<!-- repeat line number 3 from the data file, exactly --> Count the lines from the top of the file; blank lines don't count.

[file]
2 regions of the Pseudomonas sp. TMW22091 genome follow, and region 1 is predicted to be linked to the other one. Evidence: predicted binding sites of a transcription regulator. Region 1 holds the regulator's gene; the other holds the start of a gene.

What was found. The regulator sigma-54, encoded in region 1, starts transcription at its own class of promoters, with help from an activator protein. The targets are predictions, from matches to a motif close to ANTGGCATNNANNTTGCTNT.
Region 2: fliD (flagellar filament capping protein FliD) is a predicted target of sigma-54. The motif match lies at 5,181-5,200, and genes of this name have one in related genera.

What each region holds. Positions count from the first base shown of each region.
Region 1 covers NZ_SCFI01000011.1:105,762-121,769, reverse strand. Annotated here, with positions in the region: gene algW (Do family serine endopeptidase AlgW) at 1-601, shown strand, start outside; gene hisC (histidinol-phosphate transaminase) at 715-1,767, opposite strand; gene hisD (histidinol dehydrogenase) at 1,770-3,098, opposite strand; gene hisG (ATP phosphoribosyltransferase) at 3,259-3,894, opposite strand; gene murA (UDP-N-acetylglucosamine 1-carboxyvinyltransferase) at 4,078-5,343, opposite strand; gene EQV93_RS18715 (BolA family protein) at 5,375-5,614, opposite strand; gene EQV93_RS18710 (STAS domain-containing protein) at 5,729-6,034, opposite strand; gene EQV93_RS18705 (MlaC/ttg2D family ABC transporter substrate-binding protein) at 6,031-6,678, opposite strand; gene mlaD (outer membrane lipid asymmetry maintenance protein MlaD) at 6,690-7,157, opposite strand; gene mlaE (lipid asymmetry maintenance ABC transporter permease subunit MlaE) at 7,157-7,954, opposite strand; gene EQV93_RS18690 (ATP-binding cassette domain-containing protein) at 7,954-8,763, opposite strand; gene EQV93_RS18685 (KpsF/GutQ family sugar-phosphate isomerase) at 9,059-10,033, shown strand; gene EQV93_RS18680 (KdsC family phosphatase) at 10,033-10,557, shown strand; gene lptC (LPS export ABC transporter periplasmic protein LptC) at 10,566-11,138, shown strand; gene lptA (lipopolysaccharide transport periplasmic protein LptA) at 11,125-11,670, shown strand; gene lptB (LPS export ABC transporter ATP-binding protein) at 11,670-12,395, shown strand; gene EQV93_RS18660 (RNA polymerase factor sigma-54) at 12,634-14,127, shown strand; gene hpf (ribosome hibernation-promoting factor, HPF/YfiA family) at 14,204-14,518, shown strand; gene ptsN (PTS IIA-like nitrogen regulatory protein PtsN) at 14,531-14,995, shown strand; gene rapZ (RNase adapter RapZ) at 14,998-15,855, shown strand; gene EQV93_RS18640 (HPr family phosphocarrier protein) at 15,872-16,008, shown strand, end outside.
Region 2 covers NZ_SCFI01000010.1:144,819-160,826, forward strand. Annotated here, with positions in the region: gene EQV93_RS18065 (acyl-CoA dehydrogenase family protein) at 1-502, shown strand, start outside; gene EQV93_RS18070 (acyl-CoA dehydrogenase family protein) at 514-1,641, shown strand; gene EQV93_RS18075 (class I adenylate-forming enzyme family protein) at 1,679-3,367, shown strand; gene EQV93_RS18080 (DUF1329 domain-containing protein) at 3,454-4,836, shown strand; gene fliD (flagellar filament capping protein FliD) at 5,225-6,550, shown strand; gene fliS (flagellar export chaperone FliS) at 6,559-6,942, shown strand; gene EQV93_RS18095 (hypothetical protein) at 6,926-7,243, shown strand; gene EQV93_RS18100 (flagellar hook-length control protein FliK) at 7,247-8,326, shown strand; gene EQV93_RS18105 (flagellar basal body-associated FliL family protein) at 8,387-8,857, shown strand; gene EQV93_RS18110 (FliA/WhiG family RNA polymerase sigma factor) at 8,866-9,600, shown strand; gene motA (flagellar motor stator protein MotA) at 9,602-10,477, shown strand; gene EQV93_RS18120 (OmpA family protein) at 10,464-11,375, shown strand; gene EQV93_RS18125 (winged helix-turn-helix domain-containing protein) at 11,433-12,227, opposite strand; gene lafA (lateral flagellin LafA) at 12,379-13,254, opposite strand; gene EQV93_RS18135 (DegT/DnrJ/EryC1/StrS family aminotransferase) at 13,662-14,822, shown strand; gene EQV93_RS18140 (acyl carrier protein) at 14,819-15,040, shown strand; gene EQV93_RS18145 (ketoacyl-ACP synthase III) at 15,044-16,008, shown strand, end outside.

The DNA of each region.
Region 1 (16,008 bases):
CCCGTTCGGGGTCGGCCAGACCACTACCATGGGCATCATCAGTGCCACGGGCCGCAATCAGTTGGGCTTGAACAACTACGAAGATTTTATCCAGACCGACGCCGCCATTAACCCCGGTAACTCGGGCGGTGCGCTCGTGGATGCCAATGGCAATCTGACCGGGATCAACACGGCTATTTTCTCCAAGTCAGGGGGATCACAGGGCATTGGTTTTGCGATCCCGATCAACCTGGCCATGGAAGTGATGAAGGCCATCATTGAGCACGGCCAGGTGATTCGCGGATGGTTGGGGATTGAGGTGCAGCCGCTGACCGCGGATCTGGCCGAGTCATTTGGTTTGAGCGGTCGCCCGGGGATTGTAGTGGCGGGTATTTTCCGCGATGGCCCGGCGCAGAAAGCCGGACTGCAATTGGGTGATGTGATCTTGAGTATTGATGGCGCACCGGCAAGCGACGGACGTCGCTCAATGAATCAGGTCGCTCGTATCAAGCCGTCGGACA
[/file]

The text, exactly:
Region 2: fliD (flagellar filament capping protein FliD) is a predicted target of sigma-54. The motif match lies at 5,181-5,200, and genes of this name have one in related genera.